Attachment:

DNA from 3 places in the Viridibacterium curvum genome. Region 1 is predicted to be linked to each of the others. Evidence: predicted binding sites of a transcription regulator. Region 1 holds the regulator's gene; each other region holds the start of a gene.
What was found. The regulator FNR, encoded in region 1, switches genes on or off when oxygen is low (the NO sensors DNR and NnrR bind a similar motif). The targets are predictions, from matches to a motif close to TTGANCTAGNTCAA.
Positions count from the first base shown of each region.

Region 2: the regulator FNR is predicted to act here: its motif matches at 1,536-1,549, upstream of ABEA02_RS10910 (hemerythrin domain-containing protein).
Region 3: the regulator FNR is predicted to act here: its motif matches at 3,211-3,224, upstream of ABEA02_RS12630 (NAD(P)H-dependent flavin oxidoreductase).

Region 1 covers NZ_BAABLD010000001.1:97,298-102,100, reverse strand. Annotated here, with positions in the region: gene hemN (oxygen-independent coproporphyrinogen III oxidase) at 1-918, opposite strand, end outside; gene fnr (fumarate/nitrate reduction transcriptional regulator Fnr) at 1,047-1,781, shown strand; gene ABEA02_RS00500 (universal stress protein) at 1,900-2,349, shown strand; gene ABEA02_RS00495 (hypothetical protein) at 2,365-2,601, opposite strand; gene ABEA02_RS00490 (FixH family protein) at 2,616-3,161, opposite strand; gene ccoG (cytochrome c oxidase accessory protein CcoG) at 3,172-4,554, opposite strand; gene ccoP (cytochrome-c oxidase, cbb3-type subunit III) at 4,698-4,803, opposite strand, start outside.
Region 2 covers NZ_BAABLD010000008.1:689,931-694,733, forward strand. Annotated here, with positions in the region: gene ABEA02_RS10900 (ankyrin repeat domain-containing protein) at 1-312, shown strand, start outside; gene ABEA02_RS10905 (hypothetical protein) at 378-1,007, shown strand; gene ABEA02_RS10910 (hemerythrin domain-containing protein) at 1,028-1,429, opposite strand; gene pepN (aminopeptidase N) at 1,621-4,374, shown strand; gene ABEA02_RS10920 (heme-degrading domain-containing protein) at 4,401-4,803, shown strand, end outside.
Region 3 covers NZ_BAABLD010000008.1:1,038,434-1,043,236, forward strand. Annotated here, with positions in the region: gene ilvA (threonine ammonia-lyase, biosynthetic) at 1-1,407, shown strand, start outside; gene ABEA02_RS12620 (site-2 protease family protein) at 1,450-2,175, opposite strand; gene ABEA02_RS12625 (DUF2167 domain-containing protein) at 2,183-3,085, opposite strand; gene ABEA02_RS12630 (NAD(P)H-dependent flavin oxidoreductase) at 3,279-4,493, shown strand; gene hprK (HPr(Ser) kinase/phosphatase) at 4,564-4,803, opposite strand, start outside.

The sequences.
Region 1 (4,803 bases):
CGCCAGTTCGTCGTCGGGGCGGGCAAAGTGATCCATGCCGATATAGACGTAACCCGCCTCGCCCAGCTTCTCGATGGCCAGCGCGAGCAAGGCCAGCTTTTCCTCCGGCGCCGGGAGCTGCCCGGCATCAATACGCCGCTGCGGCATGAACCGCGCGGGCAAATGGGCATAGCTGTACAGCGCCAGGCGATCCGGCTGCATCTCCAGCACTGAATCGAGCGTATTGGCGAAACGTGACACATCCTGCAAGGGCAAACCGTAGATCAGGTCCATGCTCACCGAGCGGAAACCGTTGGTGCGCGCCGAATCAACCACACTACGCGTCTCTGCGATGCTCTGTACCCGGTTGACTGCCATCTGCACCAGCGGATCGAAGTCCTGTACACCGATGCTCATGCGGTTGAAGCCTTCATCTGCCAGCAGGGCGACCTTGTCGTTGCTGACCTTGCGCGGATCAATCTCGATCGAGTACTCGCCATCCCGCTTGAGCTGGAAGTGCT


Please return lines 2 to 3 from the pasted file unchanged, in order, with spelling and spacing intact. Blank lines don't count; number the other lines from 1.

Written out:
What was found. The regulator FNR, encoded in region 1, switches genes on or off when oxygen is low (the NO sensors DNR and NnrR bind a similar motif). The targets are predictions, from matches to a motif close to TTGANCTAGNTCAA.
Positions count from the first base shown of each region.